Oklahoma Watch
Tuesday, May 18, 2021
First Watch

Following the Federal Relief Money Flowing Into Oklahoma Schools

With more than $2 billion in federal pandemic relief funds flowing into state school districts, Oklahoma Watch investigative reporter Jennifer Palmer wanted to give readers an idea of how they will be spent. So she convened a virtual roundtable with four education leaders representing a cross-section of the state and its schools.

You can eavesdrop on their conversation here. You can also follow the money into the district-by-district database Jennifer built here.

There’s still much to be decided on the best way to spend these funds, and Jennifer brought one other interesting perspective to the topic. Check out what the president of the National Parents Union had to say about the unique and potentially transformational opportunity the funds present.

Mike Sherman, Executive Editor

In Focus

How Four Oklahoma School Leaders View Federal Relief Funds

Oklahoma Watch spoke with four school district leaders about the challenges COVID-19 presented and how they’re investing the federal relief funds. [Read more…]

The Latest

Prisoner’s Mother: ‘You Never Know When It Could Be Your Family Member’

In a new Oklahoma Watch feature “A Mile In Someone Else’s Shoes,” an initiative to give voice to the voiceless, Emily Barnes describes fighting for justice reform and what it’s like having a family member incarcerated. [Read more…]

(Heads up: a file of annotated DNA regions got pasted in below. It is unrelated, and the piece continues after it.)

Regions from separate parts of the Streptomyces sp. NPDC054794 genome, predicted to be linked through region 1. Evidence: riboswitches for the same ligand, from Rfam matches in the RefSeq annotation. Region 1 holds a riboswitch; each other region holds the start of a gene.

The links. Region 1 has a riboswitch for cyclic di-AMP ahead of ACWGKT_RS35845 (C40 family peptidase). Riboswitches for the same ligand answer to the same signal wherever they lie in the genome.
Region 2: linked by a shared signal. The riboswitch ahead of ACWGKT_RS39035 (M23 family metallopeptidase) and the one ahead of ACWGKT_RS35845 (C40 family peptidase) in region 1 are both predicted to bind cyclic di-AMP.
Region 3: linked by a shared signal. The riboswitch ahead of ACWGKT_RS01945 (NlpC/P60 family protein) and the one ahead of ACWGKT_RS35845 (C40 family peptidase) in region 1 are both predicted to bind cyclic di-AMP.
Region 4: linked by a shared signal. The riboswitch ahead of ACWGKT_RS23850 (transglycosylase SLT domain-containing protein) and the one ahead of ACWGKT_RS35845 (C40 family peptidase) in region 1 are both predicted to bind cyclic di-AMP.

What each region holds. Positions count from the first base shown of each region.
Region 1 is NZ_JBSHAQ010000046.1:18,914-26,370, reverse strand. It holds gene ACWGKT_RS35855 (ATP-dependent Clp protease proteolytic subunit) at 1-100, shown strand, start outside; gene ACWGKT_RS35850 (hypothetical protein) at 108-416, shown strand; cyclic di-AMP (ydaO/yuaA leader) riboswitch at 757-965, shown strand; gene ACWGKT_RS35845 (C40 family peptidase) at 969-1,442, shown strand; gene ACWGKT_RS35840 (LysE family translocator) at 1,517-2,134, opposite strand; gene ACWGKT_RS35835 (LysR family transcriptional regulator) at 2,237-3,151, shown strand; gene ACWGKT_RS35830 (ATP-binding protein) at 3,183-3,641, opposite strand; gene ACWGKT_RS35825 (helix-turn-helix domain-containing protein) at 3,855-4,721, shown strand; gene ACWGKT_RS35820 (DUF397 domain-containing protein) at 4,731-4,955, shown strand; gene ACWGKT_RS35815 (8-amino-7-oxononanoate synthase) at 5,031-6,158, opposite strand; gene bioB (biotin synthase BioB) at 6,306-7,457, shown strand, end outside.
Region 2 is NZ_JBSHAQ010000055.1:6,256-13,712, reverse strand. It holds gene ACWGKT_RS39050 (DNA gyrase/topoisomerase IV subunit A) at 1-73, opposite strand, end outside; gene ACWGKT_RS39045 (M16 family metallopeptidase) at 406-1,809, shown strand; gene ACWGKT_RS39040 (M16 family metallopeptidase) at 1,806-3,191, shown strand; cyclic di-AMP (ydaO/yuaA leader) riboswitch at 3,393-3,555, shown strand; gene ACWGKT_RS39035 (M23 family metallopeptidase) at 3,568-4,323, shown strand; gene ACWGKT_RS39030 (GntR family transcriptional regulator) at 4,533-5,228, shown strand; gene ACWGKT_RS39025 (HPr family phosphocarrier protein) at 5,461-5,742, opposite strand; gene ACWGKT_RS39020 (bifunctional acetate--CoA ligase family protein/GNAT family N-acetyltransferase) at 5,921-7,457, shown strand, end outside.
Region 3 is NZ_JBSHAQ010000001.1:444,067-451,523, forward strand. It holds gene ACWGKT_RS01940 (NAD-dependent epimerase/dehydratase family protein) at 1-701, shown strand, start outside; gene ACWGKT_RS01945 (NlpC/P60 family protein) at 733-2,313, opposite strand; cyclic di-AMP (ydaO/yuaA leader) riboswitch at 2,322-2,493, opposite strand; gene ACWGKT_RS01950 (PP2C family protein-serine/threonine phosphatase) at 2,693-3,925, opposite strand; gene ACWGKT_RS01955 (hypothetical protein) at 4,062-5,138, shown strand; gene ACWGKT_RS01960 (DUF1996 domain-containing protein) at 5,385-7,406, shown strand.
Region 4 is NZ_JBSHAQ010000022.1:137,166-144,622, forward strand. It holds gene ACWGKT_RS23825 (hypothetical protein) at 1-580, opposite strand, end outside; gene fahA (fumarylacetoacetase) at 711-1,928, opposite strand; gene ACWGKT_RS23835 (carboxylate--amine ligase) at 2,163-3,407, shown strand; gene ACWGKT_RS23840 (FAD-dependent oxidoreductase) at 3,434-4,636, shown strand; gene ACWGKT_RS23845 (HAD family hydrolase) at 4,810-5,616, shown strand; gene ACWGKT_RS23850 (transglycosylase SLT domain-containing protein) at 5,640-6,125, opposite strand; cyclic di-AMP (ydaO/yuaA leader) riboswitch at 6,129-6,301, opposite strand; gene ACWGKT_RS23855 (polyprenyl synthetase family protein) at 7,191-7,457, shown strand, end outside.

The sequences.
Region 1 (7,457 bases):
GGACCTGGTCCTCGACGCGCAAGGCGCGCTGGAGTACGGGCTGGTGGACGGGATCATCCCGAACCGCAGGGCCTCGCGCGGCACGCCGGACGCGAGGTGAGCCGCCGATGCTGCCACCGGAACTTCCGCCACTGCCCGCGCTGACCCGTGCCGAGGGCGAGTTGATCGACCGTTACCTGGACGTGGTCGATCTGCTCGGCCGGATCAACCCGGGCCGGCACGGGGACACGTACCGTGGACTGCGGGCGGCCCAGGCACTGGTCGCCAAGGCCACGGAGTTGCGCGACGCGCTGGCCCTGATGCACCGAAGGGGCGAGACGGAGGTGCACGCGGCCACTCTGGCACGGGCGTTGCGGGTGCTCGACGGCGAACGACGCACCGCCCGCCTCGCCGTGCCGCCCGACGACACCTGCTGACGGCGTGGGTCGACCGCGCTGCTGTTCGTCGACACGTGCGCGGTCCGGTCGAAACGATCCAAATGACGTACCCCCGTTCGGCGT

How Federal Pandemic Relief Funds Were Allocated To Oklahoma Schools

Here’s a database of federal emergency relief funds allocated to Oklahoma school districts. [Read more …]

Sen. Inhofe Wants to Give Police $7.5 million For Mental Health Training

Oklahoma Republican Senator Jim Inhofe says law enforcement lacks proper training to answer mental health calls, and proposes a remedy [Read more…]

Breaking Down A State Budget Featuring Personal And Corporate Income Tax Cuts

The $8.3 billion spending plan avoids any cuts to the state budget, slashes taxes for low and high earners and puts hundreds of millions back into the state’s rainy day account. [Read more…]

Oklahoma Watch Sues Epic Charter Schools Seeking Public Records

The lawsuit requests the release of Epic co-founder Ben Harris’ emails under the Oklahoma Open Records Act. [Read more…]

Around the web

  • Extra federal unemployment benefits scheduled to expire in September will end in July for Oklahomans, Gov. Kevin Stitt announced Monday. Instead, Oklahoma will pay $1,200 to qualified previously unemployed individuals who get and hold new jobs for six weeks. Read more about the qualifications here. [The Oklahoman]
  • A Tulsa attorney is representing the owner of Kentucky Derby winner Medina Spirit, whose victory and $2 million purse are jeopardized by a positive drug test following the race. Attorney Clark Brewster said the banned substance came from a salve applied to Medina Spirit’s skin rash and the colt may have licked the bandage. [Tulsa World]
  • Joe Allbaugh helped manage George W. Bush’s 2000 presidential campaign, ran the Federal Emergency Management Agency and served as director of the Oklahoma State Department of Corrections. Now he’ll try to help fix one of the nation’s deadliest jails as the newest member of the Oklahoma County jail trust. Allbaugh replaces Tricia Everest, who resigned to become Stitt’s new secretary of public safety. In other moves Monday, the trust for a jail where six prisoners died in the first seven weeks of 2021 named a new chairman and voted to limit public comment. [Fox25]

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